There should be no shame in being inquisitive, unless your inquisitiveness involves placing video cameras in a public toilet or being overly enthusiastic in prodding dog faeces with your bare hands, but the older we become, the more we seem embarrassed to have questions. Once our schooling is finished, so our questioning must end. It seems better to appear knowledgeable and remain ignorant, than to admit to any limitations. “Why did you burn down the old people’s home?” “I thought I had misheard the instruction, but I didn’t want to show myself up by asking the lady to repeat herself. Yes, it was a mistake and many died, but let’s remember it was burnt down with confidence, and of that I am proud”.
We pretend to know bands or places or people because it seems to embarrassing to reveal our ignorance – “oh yes, I have heard of Naked Picnic, they’re on Domino records aren’t they?” “I think I’ve been to Boblangley by the sea, is that where the monastery is made of post it notes and butter?” and so on…
In western civilization, many of us can be blasé about knowledge, once we know the way to the shops and how to plug something in we can get away with the main question of each day being “how much is that?”
We are bombarded by so much information and digital achievement that rather than seeing more, we can become blind to everything. There is so much to notice we end up noticing nothing. When I was sitting in The Camden Head attempting a conversation after a show, I looked around and thought, “less, less”. Obviously the bar is hectic with a multitude of booze brands, then the walls of adverts or imagery of jazz musicians smoking near a trumpet or whatever (I saw them all of them, I saw none of them), then a screen was showing some Samurai set Kurosawa or other while the music was set so loud no one could be heard, yet everyone was talking.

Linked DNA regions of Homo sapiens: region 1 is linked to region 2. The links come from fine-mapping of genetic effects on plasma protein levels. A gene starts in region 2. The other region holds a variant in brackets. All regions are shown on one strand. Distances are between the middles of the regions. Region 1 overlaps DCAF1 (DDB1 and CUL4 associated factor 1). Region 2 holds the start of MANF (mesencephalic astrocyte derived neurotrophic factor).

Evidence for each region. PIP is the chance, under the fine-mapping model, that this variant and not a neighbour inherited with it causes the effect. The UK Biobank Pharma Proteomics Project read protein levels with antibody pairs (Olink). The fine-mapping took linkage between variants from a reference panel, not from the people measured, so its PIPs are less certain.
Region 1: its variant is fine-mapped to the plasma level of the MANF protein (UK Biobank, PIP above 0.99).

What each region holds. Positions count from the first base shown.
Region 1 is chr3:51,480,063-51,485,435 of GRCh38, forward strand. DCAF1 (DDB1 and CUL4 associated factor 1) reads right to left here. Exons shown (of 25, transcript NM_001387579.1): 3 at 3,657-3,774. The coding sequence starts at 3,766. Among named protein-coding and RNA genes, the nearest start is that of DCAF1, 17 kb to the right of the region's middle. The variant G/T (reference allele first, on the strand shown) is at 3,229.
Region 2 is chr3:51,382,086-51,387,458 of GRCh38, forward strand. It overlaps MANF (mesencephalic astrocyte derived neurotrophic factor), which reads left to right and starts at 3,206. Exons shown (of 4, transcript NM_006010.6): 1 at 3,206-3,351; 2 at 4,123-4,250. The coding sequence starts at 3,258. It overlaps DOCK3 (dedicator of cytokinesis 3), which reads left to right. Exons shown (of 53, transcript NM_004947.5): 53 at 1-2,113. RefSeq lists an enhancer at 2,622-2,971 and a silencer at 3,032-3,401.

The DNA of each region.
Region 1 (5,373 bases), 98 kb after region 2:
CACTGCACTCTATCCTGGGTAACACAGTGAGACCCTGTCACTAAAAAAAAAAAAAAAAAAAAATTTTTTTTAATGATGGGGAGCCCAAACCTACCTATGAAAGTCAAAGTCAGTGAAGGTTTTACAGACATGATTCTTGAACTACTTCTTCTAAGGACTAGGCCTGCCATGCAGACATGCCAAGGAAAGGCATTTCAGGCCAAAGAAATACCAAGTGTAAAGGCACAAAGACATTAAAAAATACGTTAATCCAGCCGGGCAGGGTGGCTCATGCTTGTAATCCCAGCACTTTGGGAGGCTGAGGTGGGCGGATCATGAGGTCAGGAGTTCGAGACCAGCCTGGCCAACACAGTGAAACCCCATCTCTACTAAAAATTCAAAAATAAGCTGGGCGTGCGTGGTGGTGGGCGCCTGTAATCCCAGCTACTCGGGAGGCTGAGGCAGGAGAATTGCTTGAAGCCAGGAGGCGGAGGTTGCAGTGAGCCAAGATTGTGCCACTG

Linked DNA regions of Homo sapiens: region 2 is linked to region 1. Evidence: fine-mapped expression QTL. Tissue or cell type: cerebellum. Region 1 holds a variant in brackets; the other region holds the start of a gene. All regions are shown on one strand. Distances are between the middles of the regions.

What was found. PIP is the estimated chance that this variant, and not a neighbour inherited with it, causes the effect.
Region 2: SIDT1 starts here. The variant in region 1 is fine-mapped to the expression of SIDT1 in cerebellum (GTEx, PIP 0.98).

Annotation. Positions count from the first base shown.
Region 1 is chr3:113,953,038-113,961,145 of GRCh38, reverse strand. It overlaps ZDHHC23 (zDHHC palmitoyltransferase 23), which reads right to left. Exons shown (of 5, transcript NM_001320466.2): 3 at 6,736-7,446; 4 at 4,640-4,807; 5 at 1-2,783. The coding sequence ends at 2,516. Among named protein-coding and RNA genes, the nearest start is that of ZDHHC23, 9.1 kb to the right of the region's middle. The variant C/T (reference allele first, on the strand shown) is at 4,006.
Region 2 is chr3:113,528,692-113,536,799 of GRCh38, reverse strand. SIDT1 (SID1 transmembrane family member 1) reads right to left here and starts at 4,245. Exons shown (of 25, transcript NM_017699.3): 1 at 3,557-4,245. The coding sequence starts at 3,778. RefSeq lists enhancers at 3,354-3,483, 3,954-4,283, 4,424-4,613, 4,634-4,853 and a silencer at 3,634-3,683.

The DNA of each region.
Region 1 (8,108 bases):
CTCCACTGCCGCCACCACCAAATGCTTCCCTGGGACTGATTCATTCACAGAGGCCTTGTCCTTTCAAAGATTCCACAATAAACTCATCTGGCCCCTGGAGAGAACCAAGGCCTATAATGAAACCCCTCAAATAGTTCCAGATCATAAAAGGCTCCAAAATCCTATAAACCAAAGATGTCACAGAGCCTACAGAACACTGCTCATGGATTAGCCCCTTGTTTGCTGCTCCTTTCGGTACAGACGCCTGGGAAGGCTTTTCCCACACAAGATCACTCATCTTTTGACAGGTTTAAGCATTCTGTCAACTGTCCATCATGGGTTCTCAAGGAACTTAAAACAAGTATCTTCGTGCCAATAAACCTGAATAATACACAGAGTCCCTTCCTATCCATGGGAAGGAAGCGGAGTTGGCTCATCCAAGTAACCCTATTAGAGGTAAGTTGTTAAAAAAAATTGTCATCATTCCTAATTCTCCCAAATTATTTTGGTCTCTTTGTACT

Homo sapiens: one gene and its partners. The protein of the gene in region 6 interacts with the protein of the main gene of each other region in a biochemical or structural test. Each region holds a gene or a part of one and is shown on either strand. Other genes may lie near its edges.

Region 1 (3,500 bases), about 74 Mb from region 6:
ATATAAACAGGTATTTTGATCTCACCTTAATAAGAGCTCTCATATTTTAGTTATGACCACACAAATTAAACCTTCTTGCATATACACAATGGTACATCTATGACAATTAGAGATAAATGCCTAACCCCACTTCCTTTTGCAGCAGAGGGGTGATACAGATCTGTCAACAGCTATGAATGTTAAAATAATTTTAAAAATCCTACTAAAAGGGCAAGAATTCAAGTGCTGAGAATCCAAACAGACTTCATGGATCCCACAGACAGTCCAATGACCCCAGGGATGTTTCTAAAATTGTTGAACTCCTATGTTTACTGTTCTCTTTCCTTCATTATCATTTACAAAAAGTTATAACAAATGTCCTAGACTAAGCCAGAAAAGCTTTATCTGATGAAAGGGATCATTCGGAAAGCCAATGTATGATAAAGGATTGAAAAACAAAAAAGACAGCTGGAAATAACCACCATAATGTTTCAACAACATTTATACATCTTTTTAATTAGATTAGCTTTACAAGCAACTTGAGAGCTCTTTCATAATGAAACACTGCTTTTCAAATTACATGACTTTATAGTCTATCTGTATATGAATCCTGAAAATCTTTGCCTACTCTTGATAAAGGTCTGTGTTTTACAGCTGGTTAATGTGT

How do we attempt to maintain inquisitiveness?
If talking to teachers is anything to go by, formal education has the problem that targets are frequently set for knowing facts, but less space is made for inquisitiveness or instilling the desire to question and wonder why things are as they are. It is hard to work out an exam to test just how much interest people have in knowing more, so better they know the kings and queens of England by heart (something Michael Gove seems very keen to instill in the young, as if his education policy is hoping to create the best pub quiz team in the world). I am sure most people reading this have a story of them or some friend questioning a teacher’s version of events in class and being slammed down harshly with a hint of Stalinist glare for daring to question the official history. Rather than constantly changing what children learn with faddy curriculum changes, it might be better to think of how they learn and what they are learning for – is it to know, or is it to understand? I know some teachers chomping at the bit to just err a little from the curriculum to inject a little more fascination into their classrooms. At times it sounds as agonizing as John Peel being forced to play the official Radio One playlist with no room for Steel Pulse or The Delgados.